It follows that EDAM RSE failure costs should be allocated to contracted resources not bidding into the EDAM first, with the remainder allocated to the load serving entities contracting capacity to meet RSE requirements. For example, if a balancing area is short by 100 MW, and 70 MW of contracted capacity did not bid into EDAM, then total procurement was 30 MW short. The load serving entities contracting to meet RSE requirements should be allocated costs based on their 30 MW of under procurement. The contracted resources that did not bid into the EDAM should be allocated costs based on their 70 MW of unavailable contracted capacity.
This cost allocation framework appears similar to the ISO’s Track B Option 2. DMM recommends that each EDAM balancing area work towards developing and implementing this form of two-tiered cost allocation policy that first assigns costs to unavailable contracted supply. In Track B of this initiative, DMM looks forward to working with the ISO and stakeholders on developing the details of EDAM RSE failure surcharge allocation policy that better assigns the cost to entities causing those costs.
Tagging non-resource specific imports that count towards EDAM RSE
The final EDAM proposal stated that if prior to the start of the STUC run for an hour, an EDAM BAA does not e-tag non-resource specific imports that counted towards the EDAM RSE, “the proposal is to remove the BAA from the pooled WEIM RSE approach.” The proposal also “allows the EDAM entity to cure these failures through resupply of the capacity by the STUC horizon, through additional real-time bids, to replace the supply previously not tagged.”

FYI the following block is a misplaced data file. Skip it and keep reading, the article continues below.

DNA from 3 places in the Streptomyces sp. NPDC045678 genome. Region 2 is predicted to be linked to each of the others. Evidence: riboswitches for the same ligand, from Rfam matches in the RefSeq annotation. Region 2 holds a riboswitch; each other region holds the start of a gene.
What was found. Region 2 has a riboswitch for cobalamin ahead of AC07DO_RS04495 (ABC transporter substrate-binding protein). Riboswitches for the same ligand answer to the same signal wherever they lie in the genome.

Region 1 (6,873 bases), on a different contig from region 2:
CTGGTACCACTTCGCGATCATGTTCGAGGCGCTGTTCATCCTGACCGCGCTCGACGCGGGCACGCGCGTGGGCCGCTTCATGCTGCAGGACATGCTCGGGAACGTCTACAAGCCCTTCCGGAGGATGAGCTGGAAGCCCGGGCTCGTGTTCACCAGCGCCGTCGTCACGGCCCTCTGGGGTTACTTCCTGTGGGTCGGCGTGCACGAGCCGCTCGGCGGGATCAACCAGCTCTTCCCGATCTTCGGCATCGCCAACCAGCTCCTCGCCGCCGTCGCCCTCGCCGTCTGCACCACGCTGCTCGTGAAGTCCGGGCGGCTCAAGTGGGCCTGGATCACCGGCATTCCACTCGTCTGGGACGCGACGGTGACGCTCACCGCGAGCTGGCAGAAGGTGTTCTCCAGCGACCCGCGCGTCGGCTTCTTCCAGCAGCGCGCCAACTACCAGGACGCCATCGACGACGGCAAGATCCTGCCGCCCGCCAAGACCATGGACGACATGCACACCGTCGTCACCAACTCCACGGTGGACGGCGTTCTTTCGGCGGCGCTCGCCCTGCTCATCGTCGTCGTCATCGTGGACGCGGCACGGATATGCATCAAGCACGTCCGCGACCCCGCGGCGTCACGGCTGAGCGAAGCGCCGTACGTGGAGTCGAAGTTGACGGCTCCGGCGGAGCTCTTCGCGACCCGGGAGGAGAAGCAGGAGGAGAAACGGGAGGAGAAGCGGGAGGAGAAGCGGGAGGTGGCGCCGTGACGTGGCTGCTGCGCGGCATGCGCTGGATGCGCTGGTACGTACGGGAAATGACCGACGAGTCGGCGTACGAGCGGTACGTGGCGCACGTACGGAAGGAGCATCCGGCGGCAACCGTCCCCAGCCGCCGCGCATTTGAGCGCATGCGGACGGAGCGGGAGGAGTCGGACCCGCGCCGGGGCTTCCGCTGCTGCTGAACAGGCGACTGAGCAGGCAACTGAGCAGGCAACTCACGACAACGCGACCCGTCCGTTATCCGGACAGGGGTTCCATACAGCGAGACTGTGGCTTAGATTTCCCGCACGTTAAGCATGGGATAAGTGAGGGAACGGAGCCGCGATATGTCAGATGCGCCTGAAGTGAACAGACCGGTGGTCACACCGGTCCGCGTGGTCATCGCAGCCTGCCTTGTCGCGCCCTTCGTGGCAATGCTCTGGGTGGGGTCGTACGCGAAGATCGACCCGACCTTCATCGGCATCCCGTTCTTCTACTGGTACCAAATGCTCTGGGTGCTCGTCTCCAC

DMM supports the clarification of EDAM policy on bids and schedules that can cure untagged non-resource specific import awards.
The extended day-ahead market updated revised draft tariff language states:
An EDAM Entity Scheduling Coordinator will have until 5 hours before the start of the Operating Hour to submit E-Tags and/or replace the capacity with other firm schedules or physical resources for schedules that lack a valid Day-Ahead E-Tag within the timeframe. If the EDAM Entity Scheduling Coordinator does not E-Tag the outstanding import schedules, including import EDAM Transfers, and fails to resupply by submitting additional incremental Energy Bids from internal supply EDAM Resources above the resource’s Day-Ahead Schedule not encumbered by Day-Ahead capacity awards to cover the E-Tag insufficiency prior to the deadline, the CAISO will remove the EDAM Entity Balancing Authority Area from the group of Balancing Authority Areas that comprise the EDAM Upward Pool.